“I don’t know about you, but now days it’s pretty stressful driving even when it’s not raining,” says Fire Chief Sam DiGiovanna. “Through a mix of forecasted rain this week, it will make it worse.”
Did you know there are over 700,000 automobile crashes each year due to rain, resulting in approximately 3,300 deaths and 330,200 injuries?
Driving in the rain doesn’t have to be an added stressful experience. First and foremost –Think! “Many people drive subconsciously, out of habit,” says Fire Chief DiGiovanna. Make sure your habits are good ones. “When it rains, we often don’t adjust our thinking.”
Drivers need to stay alert and focused. Turn on those headlights. It’s the law in all states to turn headlights on when visibility is low, and many states also require having the headlights on when the windshield wipers are in use. Make sure your wipers are working well. Consider taking your car in to your mechanic and get the basics checked.
Good tires, brakes and distance are also ‘must-haves’ when driving in rain. Beware of hydroplaning. That’s the technical term for what occurs when your tires are getting more traction on the layer of water on the road than on the road itself – the result is that your car begins to slide uncontrollably. If you start to hydroplane, let off the accelerator slowly and steer straight until you regain control.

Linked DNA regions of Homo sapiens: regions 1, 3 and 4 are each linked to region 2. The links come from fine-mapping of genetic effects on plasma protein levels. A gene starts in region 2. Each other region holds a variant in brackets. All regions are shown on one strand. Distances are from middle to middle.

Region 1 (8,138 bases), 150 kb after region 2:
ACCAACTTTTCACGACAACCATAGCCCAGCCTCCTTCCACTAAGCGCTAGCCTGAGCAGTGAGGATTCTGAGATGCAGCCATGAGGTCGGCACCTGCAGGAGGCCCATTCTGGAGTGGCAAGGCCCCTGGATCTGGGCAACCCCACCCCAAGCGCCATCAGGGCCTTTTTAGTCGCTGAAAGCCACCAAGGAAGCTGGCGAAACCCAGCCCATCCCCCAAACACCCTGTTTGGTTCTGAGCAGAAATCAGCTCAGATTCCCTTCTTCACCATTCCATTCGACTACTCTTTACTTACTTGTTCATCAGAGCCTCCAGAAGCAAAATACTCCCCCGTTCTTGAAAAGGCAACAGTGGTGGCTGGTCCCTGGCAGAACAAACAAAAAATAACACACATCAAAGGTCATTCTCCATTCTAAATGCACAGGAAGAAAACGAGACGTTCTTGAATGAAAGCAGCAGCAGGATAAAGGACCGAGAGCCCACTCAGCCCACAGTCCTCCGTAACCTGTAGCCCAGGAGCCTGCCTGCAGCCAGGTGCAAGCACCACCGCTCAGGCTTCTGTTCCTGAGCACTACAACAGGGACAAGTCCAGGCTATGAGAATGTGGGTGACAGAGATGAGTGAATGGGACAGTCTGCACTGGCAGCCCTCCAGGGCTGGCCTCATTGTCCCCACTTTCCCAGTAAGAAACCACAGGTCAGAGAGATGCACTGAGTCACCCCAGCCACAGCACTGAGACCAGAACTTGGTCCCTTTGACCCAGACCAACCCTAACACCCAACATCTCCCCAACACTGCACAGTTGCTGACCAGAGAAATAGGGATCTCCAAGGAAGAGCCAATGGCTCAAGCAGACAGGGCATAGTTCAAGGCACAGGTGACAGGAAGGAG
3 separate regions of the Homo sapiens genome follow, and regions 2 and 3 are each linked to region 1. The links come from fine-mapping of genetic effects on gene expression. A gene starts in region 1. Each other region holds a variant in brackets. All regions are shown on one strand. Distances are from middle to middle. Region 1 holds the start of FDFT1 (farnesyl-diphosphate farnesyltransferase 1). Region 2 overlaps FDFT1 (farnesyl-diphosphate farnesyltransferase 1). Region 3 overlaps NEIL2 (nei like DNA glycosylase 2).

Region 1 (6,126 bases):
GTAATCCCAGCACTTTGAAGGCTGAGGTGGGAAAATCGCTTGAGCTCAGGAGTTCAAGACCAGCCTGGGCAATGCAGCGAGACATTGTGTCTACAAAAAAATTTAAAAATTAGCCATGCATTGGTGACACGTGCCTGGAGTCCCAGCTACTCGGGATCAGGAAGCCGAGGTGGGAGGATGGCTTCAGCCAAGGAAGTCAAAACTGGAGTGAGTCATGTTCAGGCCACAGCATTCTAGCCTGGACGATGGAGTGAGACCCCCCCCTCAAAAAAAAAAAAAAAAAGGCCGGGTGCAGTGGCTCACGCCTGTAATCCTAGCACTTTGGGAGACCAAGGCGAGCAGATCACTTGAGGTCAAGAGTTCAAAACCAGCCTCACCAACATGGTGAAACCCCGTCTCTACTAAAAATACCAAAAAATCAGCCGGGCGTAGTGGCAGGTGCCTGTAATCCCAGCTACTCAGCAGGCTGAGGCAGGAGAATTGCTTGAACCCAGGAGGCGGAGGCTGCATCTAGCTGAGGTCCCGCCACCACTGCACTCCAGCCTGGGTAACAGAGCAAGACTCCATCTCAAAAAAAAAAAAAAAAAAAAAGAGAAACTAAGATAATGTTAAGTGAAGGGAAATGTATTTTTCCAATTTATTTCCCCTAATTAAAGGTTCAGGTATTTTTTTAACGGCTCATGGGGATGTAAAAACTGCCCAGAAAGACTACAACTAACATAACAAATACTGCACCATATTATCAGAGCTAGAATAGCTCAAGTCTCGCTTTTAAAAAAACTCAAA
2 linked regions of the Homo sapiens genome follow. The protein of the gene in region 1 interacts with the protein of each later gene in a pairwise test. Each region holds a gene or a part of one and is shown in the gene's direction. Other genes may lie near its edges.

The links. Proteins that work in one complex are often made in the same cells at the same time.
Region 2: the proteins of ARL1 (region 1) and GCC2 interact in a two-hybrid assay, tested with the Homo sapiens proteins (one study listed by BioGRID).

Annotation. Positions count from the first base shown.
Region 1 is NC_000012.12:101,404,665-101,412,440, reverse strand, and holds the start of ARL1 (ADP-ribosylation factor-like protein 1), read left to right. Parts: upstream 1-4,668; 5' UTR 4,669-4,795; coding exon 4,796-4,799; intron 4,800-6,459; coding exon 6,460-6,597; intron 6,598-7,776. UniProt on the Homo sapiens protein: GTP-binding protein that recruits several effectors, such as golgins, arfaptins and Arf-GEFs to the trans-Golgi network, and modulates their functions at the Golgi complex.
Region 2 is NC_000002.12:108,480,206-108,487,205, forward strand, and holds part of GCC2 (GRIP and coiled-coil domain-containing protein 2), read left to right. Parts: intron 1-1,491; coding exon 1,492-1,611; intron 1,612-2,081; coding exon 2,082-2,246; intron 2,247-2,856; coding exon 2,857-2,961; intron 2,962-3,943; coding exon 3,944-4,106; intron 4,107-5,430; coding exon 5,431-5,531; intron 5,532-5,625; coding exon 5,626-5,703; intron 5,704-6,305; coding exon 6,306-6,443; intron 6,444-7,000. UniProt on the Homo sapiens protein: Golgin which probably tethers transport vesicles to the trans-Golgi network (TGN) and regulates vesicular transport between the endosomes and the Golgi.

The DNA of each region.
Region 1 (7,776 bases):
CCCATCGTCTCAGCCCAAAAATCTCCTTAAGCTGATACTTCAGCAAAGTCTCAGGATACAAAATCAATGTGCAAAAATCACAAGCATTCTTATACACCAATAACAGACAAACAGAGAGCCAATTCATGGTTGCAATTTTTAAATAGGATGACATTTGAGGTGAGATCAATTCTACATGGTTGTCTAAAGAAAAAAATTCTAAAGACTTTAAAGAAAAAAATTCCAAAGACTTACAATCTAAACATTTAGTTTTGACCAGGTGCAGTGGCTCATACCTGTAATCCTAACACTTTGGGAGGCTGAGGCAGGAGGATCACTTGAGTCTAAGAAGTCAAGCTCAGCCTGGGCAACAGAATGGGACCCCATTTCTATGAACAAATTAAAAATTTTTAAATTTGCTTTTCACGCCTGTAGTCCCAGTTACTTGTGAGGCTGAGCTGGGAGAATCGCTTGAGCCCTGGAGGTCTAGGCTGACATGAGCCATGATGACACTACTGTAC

Speed limit signs are designed for ideal conditions and that means driving when you have little traffic and good visibility. That’s hardly the environment you’re driving in when it’s raining, so let up on the accelerator and allow more time to get to your destination.
Cell phone and texting? Don’t even think about!
For those of you living in areas that suffered recent wildfires visit: https://www.cdc.gov/disasters/landslides.html
Fire Chief Sam DiGiovanna